In this Article, Daniel Shulman and Joshua Grant discuss how trademark law and franchise law intersect—and how that intersection can lead to potential pitfalls for trademark licensors. While ordinary trademark-license law is neutral as between licensors and licensees, franchise law is intentionally pro-franchisee. In particular, the authors discuss how what is intended to be a trademark agreement can inadvertently become a franchise agreement, giving the licensee numerous rights the licensor never intended to give. With that in mind, the authors explain why licensors must consider state and federal franchise laws before entering into a trademark-license agreement with a prospective licensee. They then assess which state laws lead to the highest and lowest risk for potential trademark licensors.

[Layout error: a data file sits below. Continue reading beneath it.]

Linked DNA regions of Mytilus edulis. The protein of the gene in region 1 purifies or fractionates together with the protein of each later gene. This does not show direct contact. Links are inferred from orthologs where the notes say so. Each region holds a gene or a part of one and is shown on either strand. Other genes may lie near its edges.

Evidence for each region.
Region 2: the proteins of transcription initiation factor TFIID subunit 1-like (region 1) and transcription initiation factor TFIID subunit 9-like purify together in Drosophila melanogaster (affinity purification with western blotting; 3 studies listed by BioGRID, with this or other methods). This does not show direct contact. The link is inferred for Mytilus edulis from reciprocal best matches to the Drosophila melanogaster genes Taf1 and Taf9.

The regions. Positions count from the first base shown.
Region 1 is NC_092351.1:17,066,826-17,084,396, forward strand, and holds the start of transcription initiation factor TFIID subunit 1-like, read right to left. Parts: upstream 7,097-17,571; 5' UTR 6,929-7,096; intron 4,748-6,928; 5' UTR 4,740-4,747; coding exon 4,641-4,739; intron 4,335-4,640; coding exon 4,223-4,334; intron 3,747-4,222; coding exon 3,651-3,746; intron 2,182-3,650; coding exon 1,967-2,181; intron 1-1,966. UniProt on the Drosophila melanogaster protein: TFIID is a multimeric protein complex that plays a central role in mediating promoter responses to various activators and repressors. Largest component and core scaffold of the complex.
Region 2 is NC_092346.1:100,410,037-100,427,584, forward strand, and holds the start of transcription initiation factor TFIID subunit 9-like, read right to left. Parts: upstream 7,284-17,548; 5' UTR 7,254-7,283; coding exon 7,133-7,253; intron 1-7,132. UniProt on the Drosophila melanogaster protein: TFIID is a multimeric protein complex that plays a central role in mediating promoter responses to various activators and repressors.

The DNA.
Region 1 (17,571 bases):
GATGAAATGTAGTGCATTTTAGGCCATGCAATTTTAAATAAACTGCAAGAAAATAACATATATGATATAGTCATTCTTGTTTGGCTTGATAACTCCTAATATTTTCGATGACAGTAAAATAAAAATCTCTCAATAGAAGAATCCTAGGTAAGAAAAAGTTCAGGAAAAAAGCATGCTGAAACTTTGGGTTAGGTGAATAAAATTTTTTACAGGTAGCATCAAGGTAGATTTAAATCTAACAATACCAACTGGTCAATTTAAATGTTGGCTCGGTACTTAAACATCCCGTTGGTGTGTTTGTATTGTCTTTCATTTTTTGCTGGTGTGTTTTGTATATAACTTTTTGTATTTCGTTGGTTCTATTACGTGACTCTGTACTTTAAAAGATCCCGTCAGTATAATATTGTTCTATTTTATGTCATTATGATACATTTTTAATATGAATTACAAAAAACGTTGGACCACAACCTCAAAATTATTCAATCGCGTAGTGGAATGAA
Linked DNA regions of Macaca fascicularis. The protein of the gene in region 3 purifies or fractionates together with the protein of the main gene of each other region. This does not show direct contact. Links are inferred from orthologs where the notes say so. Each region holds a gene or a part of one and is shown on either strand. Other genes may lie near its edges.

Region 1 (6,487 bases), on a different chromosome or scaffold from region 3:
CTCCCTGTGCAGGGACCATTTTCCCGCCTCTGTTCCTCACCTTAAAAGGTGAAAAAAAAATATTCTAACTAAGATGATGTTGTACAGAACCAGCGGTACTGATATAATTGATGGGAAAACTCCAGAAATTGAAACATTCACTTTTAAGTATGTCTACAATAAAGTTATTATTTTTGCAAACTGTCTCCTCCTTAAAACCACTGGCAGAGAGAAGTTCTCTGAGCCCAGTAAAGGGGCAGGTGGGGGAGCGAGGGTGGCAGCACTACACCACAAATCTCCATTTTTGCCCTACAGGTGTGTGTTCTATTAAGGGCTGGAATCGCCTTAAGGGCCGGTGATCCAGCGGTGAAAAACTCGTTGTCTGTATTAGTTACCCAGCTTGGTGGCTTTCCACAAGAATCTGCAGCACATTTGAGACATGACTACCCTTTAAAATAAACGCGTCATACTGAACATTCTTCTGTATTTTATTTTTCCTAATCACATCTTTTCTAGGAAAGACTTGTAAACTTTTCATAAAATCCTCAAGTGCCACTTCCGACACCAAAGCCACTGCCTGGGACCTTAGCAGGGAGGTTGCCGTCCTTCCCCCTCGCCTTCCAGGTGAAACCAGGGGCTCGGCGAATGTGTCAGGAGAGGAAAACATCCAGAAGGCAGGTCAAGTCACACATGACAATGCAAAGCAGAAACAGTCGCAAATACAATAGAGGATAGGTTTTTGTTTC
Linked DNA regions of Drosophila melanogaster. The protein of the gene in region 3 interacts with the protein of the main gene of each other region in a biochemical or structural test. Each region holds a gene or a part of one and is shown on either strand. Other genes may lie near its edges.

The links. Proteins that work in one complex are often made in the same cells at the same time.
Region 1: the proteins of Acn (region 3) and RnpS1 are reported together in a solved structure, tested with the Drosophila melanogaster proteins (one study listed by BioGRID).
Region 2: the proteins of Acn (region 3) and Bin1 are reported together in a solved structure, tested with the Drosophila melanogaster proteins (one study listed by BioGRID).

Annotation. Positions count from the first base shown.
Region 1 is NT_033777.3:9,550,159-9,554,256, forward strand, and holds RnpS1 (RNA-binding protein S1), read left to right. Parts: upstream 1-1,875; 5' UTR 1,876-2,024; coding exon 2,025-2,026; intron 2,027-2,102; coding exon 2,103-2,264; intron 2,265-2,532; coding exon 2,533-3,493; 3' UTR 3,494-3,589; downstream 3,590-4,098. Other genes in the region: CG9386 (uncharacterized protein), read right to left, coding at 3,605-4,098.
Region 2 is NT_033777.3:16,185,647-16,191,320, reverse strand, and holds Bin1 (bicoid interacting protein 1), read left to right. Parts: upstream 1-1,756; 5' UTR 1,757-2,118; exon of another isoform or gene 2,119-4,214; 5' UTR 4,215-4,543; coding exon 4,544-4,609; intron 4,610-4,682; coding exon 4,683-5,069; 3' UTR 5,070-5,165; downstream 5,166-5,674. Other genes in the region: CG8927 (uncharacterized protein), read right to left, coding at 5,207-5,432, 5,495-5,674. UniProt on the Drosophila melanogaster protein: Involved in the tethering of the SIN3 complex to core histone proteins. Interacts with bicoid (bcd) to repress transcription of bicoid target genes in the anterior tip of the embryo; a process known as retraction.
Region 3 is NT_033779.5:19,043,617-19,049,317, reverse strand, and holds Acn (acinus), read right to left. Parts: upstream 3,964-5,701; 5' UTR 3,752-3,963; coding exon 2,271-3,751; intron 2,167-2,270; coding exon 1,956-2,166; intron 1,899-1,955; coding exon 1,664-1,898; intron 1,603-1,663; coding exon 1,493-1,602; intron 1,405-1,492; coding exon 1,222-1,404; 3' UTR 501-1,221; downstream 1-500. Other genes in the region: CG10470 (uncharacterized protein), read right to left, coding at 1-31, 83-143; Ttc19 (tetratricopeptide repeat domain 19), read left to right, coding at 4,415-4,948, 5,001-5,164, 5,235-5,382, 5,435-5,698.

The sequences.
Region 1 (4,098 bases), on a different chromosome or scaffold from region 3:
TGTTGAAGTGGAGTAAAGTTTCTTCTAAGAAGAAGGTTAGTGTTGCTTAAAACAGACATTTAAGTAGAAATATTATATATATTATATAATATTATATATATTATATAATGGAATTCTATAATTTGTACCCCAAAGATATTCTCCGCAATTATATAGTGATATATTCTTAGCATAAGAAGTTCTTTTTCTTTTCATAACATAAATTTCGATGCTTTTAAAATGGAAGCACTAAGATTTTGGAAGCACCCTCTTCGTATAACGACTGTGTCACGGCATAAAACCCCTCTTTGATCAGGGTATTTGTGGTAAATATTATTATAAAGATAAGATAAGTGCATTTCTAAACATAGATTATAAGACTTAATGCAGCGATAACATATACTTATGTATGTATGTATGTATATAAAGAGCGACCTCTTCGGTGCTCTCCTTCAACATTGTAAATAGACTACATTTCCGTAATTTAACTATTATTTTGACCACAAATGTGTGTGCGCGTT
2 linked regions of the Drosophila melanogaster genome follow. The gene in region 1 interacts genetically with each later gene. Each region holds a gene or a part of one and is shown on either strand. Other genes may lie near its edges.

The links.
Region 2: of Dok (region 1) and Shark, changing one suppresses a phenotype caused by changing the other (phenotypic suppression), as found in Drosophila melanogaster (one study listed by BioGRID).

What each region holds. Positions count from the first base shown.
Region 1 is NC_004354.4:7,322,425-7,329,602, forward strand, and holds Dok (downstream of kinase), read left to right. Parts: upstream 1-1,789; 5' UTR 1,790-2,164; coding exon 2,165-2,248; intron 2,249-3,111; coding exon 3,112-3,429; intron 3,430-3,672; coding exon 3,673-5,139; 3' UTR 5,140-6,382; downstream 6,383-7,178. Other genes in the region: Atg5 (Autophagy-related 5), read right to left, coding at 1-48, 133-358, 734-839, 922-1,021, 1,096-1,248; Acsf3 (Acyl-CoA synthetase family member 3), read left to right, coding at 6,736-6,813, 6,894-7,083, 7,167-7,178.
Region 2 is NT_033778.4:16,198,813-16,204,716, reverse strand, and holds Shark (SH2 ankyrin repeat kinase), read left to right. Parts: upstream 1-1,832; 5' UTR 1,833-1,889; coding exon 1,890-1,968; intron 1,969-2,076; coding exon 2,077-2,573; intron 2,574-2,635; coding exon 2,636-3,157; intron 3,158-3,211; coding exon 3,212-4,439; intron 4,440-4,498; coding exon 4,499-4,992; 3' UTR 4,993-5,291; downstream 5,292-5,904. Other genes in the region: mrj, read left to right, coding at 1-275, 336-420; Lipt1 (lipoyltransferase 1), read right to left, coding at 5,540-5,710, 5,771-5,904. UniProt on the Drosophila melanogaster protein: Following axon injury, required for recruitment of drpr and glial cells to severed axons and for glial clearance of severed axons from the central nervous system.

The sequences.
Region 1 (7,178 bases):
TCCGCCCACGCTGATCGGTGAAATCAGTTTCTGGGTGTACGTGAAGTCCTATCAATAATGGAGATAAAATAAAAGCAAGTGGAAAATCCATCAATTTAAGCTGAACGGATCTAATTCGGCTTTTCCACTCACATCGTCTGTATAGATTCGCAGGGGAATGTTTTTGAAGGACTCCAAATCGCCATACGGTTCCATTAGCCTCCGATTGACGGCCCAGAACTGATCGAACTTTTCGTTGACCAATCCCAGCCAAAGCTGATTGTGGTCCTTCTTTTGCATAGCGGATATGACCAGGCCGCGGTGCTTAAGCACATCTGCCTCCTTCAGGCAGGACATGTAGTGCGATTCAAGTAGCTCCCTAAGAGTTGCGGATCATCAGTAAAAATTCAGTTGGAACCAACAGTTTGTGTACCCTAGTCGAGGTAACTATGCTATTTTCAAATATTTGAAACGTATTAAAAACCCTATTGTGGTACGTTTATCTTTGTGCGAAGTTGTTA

Daniel H. Shulman is a shareholder in the intellectual property practice of Vedder Price P.C. in Chicago. Mr. Shulman is a 1999 graduate of Loyola University Chicago School of Law, where he is currently an Adjunct Professor of Legal Writing. Joshua L. Grant is an associate attorney in the intellectual property practice of Vedder Price. Mr. Grant is a 2020 graduate of University of Iowa College of Law.
Recommended citation: Daniel H. Shulman & Joshua L. Grant, Intersection of Trademark and Franchise Law, 53 Loy. U. Chi. L.J. Online 80 (2022).